Back in March, Pearson Farm had to accept a grim reality. Winter weather extremes -- too warm when the trees needed to chill, then too cold when the tiny fruit needed grow -- had killed off about 93% of its crop.
So Pearson, a family business selling its Georgia peaches since 1885, made a radical choice, giving up wholesale clients and moving to a direct-to-consumer effort.
“Peaches are finicky,” says Lanier Pearson of the fifth-generation, family-owned farm. “We always lose part of our crop. That is just the nature of peach farming. But we realized we were facing something that we had never seen in our lifetime.”
It decided to focus solely on the affluent farmers-market crowd of Atlanta, less than two hours to the north, using a single billboard. “We already have a huge presence in Atlanta, and we felt like that was something we wanted to maintain,” she tells Marketing Daily.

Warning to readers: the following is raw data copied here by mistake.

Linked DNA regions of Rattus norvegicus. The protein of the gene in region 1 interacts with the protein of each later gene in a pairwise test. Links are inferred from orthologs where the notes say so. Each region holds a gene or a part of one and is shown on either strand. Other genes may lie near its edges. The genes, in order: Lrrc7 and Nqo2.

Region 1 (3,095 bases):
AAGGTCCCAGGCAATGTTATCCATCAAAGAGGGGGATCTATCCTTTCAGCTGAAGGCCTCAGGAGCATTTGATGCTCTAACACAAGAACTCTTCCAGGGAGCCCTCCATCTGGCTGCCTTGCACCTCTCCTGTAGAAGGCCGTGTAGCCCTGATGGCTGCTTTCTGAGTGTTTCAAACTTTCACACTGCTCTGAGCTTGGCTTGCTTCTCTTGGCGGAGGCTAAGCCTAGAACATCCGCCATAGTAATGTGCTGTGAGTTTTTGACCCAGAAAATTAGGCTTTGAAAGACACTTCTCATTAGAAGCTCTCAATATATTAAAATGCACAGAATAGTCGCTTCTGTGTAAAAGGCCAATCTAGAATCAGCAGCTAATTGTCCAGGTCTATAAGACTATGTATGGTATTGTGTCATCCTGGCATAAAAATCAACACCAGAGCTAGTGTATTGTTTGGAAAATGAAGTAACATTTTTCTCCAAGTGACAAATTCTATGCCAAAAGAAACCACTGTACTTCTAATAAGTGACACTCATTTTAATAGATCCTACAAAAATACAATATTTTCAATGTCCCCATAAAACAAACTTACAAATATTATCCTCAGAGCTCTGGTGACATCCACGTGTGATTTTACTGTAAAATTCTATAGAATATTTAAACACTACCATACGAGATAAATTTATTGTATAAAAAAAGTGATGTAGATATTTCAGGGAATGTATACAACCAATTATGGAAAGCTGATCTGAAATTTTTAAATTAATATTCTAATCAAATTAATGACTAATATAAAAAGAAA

FerebeeLane, its Greenville, South Carolina-based agency, created a novel out-of-home push called “The Pearson Peach Shortage Countdown Clock Billboard.”
The digital billboard is located on (where else?) Peachtree Road, at a busy intersection in an affluent area.
As the countdown clock depicts the rapidly-dwindling cascade of peaches, it ends at a single fruit: “There’s only one Pearson Peach.”
The campaign hinges on the idea that scarcity will translate to loyalty. And FerebeeLane saw it as a moment to turn a commodity product to a valued brand, a path typically costly for farmers. In addition to the billboard, the farm is also supporting the campaign on social media.
Pearson says it wanted to seize an opportunity of historic devastation to build awareness and loyalty. Peach farmers haven’t faced such losses since 1955.
Pearson says the farm anticipates returning to its wholesale business model next season.
“It’s not just about this one campaign,” she says. “We know we’ll sell all of this year’s peaches,” she says.
“We do marketing to tell a story. And while this certainly isn’t the story we thought we’d be telling this year, it’s still a story to tell. Most people don’t know much about what goes into a crop each year, and we’re hoping they’ll remember and, next year, say, 'Thank Goodness. They have peaches.’”